Hersh on Iran

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Seymour Hersh's monster piece on the Bush Administration's plans for Iran is required reading. Highlights:
A government consultant with close ties to the civilian leadership in the Pentagon said that Bush was absolutely convinced that Iran is going to get the bomb if it is not stopped. He said that the President believes that he must do what no Democrat or Republican, if elected in the future, would have the courage to do, and that saving Iran is going to be his legacy.

One former defense official, who still deals with sensitive issues for the Bush Administration, told me that the military planning was premised on a belief that a sustained bombing campaign in Iran will humiliate the religious leadership and lead the public to rise up and overthrow the government. He added, I was shocked when I heard it, and asked myself, What are they smoking?


One of the militarys initial option plans, as presented to the White House by the Pentagon this winter, calls for the use of a bunker-buster tactical nuclear weapon, such as the B61-11, against underground nuclear sites. One target is Irans main centrifuge plant, at Natanz, nearly two hundred miles south of Tehran. Natanz, which is no longer under I.A.E.A. safeguards, reportedly has underground floor space to hold fifty thousand centrifuges, and laboratories and workspaces buried approximately seventy-five feet beneath the surface. That number of centrifuges could provide enough enriched uranium for about twenty nuclear warheads a year. (Iran has acknowledged that it initially kept the existence of its enrichment program hidden from I.A.E.A. inspectors, but claims that none of its current activity is barred by the Non-Proliferation Treaty.) The elimination of Natanz would be a major setback for Irans nuclear ambitions, but the conventional weapons in the American arsenal could not insure the destruction of facilities under seventy-five feet of earth and rock, especially if they are reinforced with concrete.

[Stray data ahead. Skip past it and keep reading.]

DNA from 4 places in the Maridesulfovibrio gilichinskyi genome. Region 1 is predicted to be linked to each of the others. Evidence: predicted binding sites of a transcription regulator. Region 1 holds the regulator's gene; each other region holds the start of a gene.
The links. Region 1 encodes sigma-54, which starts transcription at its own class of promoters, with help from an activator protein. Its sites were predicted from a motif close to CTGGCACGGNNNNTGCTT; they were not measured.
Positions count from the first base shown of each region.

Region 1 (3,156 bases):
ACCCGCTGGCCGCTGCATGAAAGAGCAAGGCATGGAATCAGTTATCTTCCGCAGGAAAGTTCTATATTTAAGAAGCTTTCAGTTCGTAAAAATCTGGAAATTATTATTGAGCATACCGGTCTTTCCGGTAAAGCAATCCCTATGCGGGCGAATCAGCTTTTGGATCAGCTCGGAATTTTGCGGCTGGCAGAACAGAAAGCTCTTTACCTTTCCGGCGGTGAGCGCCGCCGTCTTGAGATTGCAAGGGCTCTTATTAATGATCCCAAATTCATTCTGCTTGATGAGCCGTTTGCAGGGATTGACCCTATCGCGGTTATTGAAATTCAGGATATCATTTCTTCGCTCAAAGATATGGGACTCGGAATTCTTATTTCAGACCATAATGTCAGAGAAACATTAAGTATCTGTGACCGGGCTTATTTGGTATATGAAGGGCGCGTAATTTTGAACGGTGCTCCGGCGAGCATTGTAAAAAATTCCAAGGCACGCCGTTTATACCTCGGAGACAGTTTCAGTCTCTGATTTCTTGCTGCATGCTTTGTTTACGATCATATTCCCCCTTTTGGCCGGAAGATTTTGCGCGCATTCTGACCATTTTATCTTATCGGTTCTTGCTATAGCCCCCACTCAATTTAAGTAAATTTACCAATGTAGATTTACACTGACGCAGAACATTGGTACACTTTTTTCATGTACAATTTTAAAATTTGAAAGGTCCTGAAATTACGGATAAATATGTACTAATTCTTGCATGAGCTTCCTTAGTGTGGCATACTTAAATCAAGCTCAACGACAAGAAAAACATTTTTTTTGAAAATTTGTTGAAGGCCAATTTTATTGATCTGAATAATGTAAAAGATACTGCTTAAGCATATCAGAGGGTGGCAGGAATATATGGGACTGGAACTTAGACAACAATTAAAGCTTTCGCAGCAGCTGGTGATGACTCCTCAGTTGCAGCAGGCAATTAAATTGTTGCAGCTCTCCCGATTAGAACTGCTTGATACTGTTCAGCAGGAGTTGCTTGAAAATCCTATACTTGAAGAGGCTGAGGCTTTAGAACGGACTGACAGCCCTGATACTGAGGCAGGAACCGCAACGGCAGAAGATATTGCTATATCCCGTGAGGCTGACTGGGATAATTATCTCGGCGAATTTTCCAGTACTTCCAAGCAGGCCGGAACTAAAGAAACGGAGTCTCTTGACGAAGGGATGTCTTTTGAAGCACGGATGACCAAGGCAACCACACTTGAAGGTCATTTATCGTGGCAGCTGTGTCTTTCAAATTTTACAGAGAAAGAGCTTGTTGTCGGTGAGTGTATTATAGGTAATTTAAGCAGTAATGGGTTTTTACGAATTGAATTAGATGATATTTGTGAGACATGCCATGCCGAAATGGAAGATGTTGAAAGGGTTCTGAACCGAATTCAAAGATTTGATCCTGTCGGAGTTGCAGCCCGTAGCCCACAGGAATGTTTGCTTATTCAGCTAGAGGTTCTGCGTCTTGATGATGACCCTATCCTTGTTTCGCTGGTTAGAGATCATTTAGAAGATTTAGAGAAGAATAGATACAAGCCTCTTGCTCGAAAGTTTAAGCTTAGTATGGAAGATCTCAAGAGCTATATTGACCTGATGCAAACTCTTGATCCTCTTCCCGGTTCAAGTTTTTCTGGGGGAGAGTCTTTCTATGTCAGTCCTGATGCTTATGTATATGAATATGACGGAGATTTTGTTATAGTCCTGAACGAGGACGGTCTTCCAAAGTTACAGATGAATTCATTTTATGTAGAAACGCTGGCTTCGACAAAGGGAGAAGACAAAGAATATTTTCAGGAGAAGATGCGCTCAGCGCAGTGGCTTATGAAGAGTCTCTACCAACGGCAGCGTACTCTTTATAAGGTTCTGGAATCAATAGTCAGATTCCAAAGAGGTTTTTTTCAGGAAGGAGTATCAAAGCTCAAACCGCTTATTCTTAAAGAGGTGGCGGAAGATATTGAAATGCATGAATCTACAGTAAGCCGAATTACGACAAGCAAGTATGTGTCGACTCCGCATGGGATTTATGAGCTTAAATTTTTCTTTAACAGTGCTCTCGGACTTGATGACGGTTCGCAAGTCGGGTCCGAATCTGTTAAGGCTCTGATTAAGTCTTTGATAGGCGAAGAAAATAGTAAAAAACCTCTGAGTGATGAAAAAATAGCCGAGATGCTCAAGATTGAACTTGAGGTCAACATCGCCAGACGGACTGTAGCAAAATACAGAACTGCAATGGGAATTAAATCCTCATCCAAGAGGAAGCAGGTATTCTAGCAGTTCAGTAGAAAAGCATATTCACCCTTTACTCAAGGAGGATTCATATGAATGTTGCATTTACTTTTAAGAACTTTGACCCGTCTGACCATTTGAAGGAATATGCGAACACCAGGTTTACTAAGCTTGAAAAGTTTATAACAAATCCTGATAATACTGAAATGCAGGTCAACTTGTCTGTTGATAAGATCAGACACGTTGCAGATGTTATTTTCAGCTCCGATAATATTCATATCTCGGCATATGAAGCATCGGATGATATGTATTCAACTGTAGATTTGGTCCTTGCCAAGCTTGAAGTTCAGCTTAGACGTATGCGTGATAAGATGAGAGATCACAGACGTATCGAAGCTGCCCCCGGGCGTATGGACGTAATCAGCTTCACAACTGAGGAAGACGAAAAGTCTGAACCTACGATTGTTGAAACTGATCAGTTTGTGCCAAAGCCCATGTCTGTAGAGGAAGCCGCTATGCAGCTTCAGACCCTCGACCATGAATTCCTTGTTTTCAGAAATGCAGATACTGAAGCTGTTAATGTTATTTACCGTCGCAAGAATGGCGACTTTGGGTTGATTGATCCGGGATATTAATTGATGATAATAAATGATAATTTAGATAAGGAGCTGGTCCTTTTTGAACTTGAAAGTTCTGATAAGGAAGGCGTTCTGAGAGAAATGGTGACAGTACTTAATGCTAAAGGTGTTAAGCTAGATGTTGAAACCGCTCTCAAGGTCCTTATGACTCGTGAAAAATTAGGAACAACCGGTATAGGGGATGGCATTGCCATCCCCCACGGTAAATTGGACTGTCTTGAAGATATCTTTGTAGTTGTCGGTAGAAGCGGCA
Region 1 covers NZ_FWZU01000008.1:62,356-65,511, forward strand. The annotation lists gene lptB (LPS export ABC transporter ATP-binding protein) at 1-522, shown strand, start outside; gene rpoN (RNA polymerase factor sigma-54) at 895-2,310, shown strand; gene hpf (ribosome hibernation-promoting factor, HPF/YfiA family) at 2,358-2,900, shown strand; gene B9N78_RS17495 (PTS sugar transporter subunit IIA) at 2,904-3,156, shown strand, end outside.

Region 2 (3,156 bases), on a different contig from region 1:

The adviser added, however, that the idea of using tactical nuclear weapons in such situations has gained support from the Defense Science Board, an advisory panel whose members are selected by Secretary of Defense Donald Rumsfeld. Theyre telling the Pentagon that we can build the B61 with more blast and less radiation, he said.


If the order were to be given for an attack, the American combat troops now operating in Iran would be in position to mark the critical targets with laser beams, to insure bombing accuracy and to minimize civilian casualties. As of early winter, I was told by the government consultant with close ties to civilians in the Pentagon, the units were also working with minority groups in Iran, including the Azeris, in the north, the Baluchis, in the southeast, and the Kurds, in the northeast. The troops are studying the terrain, and giving away walking-around money to ethnic tribes, and recruiting scouts from local tribes and shepherds, the consultant said. One goal is to get eyes on the groundquoting a line from Othello, he said, Give me the ocular proof. The broader aim, the consultant said, is to encourage ethnic tensions and undermine the regime.